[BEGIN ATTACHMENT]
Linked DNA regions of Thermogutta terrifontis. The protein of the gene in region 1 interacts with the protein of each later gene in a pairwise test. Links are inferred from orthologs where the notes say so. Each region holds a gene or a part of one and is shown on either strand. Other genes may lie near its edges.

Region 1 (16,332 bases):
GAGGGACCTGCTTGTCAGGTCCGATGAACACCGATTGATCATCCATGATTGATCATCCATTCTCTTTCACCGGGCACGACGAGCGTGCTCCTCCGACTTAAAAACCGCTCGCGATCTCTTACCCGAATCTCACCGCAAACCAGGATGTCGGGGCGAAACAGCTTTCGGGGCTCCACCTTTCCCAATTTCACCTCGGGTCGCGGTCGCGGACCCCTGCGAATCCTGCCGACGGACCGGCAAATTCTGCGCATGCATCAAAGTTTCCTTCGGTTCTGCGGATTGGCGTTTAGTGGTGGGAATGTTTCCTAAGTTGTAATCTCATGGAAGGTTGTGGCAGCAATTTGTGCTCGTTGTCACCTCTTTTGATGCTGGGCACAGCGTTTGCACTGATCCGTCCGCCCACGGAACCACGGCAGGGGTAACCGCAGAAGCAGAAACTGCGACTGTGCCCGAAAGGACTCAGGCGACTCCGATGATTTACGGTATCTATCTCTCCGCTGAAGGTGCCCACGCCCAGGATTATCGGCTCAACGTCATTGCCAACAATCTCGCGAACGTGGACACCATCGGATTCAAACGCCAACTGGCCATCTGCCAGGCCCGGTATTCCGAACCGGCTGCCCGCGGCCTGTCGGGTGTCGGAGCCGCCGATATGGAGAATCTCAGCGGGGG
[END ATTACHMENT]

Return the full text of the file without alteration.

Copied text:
Linked DNA regions of Thermogutta terrifontis. The protein of the gene in region 1 interacts with the protein of each later gene in a pairwise test. Links are inferred from orthologs where the notes say so. Each region holds a gene or a part of one and is shown on either strand. Other genes may lie near its edges.

Region 1 (16,332 bases):
GAGGGACCTGCTTGTCAGGTCCGATGAACACCGATTGATCATCCATGATTGATCATCCATTCTCTTTCACCGGGCACGACGAGCGTGCTCCTCCGACTTAAAAACCGCTCGCGATCTCTTACCCGAATCTCACCGCAAACCAGGATGTCGGGGCGAAACAGCTTTCGGGGCTCCACCTTTCCCAATTTCACCTCGGGTCGCGGTCGCGGACCCCTGCGAATCCTGCCGACGGACCGGCAAATTCTGCGCATGCATCAAAGTTTCCTTCGGTTCTGCGGATTGGCGTTTAGTGGTGGGAATGTTTCCTAAGTTGTAATCTCATGGAAGGTTGTGGCAGCAATTTGTGCTCGTTGTCACCTCTTTTGATGCTGGGCACAGCGTTTGCACTGATCCGTCCGCCCACGGAACCACGGCAGGGGTAACCGCAGAAGCAGAAACTGCGACTGTGCCCGAAAGGACTCAGGCGACTCCGATGATTTACGGTATCTATCTCTCCGCTGAAGGTGCCCACGCCCAGGATTATCGGCTCAACGTCATTGCCAACAATCTCGCGAACGTGGACACCATCGGATTCAAACGCCAACTGGCCATCTGCCAGGCCCGGTATTCCGAACCGGCTGCCCGCGGCCTGTCGGGTGTCGGAGCCGCCGATATGGAGAATCTCAGCGGGGG